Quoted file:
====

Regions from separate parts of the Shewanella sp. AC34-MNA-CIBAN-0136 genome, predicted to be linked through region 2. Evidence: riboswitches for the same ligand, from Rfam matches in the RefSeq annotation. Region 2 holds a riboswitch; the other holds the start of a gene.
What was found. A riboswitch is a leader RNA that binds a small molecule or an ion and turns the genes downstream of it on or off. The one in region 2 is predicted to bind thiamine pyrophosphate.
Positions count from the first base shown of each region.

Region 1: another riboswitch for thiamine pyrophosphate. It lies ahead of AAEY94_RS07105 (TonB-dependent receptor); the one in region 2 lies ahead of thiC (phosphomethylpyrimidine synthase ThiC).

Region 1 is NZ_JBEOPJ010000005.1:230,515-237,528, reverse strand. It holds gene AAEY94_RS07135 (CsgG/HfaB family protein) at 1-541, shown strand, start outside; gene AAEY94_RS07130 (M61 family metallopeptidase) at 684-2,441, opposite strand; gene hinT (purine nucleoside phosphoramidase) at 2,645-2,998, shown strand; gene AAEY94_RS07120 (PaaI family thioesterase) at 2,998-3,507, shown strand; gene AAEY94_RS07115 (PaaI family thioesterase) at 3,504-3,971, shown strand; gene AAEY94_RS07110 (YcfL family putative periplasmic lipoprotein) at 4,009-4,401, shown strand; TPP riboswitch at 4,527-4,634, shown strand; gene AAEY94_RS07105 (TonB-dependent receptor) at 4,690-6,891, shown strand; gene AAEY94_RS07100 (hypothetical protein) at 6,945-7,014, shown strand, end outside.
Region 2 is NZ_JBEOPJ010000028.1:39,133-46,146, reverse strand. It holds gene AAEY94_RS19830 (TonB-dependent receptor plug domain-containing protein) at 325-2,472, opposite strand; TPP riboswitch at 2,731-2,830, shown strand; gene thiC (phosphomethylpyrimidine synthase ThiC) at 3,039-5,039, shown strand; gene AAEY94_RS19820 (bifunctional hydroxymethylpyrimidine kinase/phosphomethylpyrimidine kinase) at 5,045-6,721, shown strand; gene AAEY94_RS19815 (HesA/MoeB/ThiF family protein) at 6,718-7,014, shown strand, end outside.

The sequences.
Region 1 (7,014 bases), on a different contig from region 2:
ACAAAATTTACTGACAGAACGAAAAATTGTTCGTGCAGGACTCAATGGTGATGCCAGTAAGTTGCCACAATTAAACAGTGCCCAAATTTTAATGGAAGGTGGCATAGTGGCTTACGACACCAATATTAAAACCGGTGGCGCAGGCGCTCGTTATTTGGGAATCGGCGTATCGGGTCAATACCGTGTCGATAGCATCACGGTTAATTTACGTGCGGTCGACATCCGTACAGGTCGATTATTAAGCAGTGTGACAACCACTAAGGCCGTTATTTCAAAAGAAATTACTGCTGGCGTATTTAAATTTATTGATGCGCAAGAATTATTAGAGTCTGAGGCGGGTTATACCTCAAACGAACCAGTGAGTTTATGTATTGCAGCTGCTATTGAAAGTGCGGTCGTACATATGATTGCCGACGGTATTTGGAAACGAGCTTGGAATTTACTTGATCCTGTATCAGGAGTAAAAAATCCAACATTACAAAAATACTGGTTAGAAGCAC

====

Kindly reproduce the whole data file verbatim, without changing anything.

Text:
Regions from separate parts of the Shewanella sp. AC34-MNA-CIBAN-0136 genome, predicted to be linked through region 2. Evidence: riboswitches for the same ligand, from Rfam matches in the RefSeq annotation. Region 2 holds a riboswitch; the other holds the start of a gene.
What was found. A riboswitch is a leader RNA that binds a small molecule or an ion and turns the genes downstream of it on or off. The one in region 2 is predicted to bind thiamine pyrophosphate.
Positions count from the first base shown of each region.

Region 1: another riboswitch for thiamine pyrophosphate. It lies ahead of AAEY94_RS07105 (TonB-dependent receptor); the one in region 2 lies ahead of thiC (phosphomethylpyrimidine synthase ThiC).

Region 1 is NZ_JBEOPJ010000005.1:230,515-237,528, reverse strand. It holds gene AAEY94_RS07135 (CsgG/HfaB family protein) at 1-541, shown strand, start outside; gene AAEY94_RS07130 (M61 family metallopeptidase) at 684-2,441, opposite strand; gene hinT (purine nucleoside phosphoramidase) at 2,645-2,998, shown strand; gene AAEY94_RS07120 (PaaI family thioesterase) at 2,998-3,507, shown strand; gene AAEY94_RS07115 (PaaI family thioesterase) at 3,504-3,971, shown strand; gene AAEY94_RS07110 (YcfL family putative periplasmic lipoprotein) at 4,009-4,401, shown strand; TPP riboswitch at 4,527-4,634, shown strand; gene AAEY94_RS07105 (TonB-dependent receptor) at 4,690-6,891, shown strand; gene AAEY94_RS07100 (hypothetical protein) at 6,945-7,014, shown strand, end outside.
Region 2 is NZ_JBEOPJ010000028.1:39,133-46,146, reverse strand. It holds gene AAEY94_RS19830 (TonB-dependent receptor plug domain-containing protein) at 325-2,472, opposite strand; TPP riboswitch at 2,731-2,830, shown strand; gene thiC (phosphomethylpyrimidine synthase ThiC) at 3,039-5,039, shown strand; gene AAEY94_RS19820 (bifunctional hydroxymethylpyrimidine kinase/phosphomethylpyrimidine kinase) at 5,045-6,721, shown strand; gene AAEY94_RS19815 (HesA/MoeB/ThiF family protein) at 6,718-7,014, shown strand, end outside.

The sequences.
Region 1 (7,014 bases), on a different contig from region 2:
ACAAAATTTACTGACAGAACGAAAAATTGTTCGTGCAGGACTCAATGGTGATGCCAGTAAGTTGCCACAATTAAACAGTGCCCAAATTTTAATGGAAGGTGGCATAGTGGCTTACGACACCAATATTAAAACCGGTGGCGCAGGCGCTCGTTATTTGGGAATCGGCGTATCGGGTCAATACCGTGTCGATAGCATCACGGTTAATTTACGTGCGGTCGACATCCGTACAGGTCGATTATTAAGCAGTGTGACAACCACTAAGGCCGTTATTTCAAAAGAAATTACTGCTGGCGTATTTAAATTTATTGATGCGCAAGAATTATTAGAGTCTGAGGCGGGTTATACCTCAAACGAACCAGTGAGTTTATGTATTGCAGCTGCTATTGAAAGTGCGGTCGTACATATGATTGCCGACGGTATTTGGAAACGAGCTTGGAATTTACTTGATCCTGTATCAGGAGTAAAAAATCCAACATTACAAAAATACTGGTTAGAAGCAC